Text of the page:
The estimated $9bn is almost double the $4.7bn loss that Iata had forecast in March.
The group represents about 230 airlines that make up 93 per cent of scheduled international air traffic.
Iata also revised its loss estimate for 2008 to $10.4bn from its previous estimate of $8.5bn.
According to Bisignani, in the aftermath of the 2001 attacks, global airline revenues declined by seven per cent and it took three years for the industry to recover, despite a strong global economy.
"This time we face a 15 per cent drop - a loss of revenues of $80bn - in the middle of a global recession," he said.
"Our future depends on a drastic reshaping by partners, governments and industry."
The airline industry has been among the worst hit by the economic crisis, which struck in the third quarter of last year, as demand for air travel around the globe has plummeted.
The airline industry crisis has extended to jobs as well.
Samer Majali, the chairman of Iata, told Al Jazeera that currently about 30,000 jobs have been lost.
"There are projections all over the world on job losses, but definitely tens of thousands [of] job losses will happen, primarily in the industrialised economies - the ones that have been the hardest hit by the recession," he said.
Moody's, a ratings agency, said in a report that the effect of the recession on demand for travel will have more of an impact on airlines' revenue than the rising cost of fuel throughout this year and 2010.
However, Bisignani noted that despite a drop in oil prices, "the slightest glimmer of economic hope sends oil prices higher".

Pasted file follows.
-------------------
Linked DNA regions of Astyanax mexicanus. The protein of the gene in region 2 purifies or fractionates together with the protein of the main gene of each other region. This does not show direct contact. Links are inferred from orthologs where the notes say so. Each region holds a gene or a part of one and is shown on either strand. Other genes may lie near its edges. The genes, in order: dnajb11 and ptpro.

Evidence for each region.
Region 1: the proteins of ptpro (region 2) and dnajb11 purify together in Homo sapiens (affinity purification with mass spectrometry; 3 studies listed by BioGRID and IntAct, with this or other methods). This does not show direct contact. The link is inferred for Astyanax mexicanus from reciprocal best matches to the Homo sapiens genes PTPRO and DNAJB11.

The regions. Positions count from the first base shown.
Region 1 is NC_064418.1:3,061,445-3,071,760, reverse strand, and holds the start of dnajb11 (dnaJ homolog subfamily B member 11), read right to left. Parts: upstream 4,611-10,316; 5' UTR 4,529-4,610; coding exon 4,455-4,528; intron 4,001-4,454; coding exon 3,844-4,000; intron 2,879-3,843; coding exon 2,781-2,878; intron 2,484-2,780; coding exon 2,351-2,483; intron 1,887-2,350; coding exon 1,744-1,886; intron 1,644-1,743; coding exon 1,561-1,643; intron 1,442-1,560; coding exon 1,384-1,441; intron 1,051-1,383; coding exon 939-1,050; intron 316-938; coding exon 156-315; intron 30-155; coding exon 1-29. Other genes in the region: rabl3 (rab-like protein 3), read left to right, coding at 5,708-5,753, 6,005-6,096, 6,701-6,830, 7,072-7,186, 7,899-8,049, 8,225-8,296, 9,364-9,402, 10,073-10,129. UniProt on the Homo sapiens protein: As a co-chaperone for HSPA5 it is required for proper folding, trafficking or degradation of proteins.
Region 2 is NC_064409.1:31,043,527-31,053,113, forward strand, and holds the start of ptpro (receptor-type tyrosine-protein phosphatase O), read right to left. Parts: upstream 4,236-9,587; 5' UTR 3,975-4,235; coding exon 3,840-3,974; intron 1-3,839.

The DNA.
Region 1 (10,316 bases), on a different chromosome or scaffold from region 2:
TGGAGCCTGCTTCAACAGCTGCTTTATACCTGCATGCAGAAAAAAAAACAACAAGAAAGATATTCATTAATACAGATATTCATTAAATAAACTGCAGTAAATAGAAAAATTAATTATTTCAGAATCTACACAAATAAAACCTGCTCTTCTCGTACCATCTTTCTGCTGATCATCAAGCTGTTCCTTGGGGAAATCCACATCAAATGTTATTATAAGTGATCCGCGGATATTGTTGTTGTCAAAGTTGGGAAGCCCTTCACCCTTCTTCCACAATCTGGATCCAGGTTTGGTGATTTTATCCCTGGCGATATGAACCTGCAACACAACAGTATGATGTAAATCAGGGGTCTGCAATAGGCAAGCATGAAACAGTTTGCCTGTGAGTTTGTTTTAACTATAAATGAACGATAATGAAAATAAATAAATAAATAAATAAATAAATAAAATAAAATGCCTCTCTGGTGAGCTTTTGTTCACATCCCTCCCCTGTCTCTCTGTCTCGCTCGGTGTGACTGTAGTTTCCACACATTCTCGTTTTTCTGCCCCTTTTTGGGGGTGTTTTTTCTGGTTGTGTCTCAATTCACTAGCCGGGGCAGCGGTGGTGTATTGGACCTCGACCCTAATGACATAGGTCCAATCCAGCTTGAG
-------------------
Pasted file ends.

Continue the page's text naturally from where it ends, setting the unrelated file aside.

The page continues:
|Plummeting demand for travel has hit the airline industry hard [EPA]
"Greedy speculation must not hold the global economy hostage. Failure to act by governments would be irresponsible," he said.
Iata says the airline industry fuel bill is forecast to decline by $59bn to $106bn in 2009, accounting for 23 per cent of operating costs with an average price of oil currently at $56 a barrel.
By comparison, the 2008 fuel bill was $165bn, accounting for 31 per cent of costs at an average price of $99 a barrel.
The gloomy outlook however, has not seemed to effect profitability in Qatar's airline industry.
Akbar al-Baker, the chief executive of Qatar Airways, said the state-owned airline was expected to make a profit of at least $100m this financial year.
Al-Baker also said the airline, which has about $27bn worth of planes on order, wants deliveries to be speeded up.
Qatar has about 200 planes on order from US firm Boeing and European rival Airbus.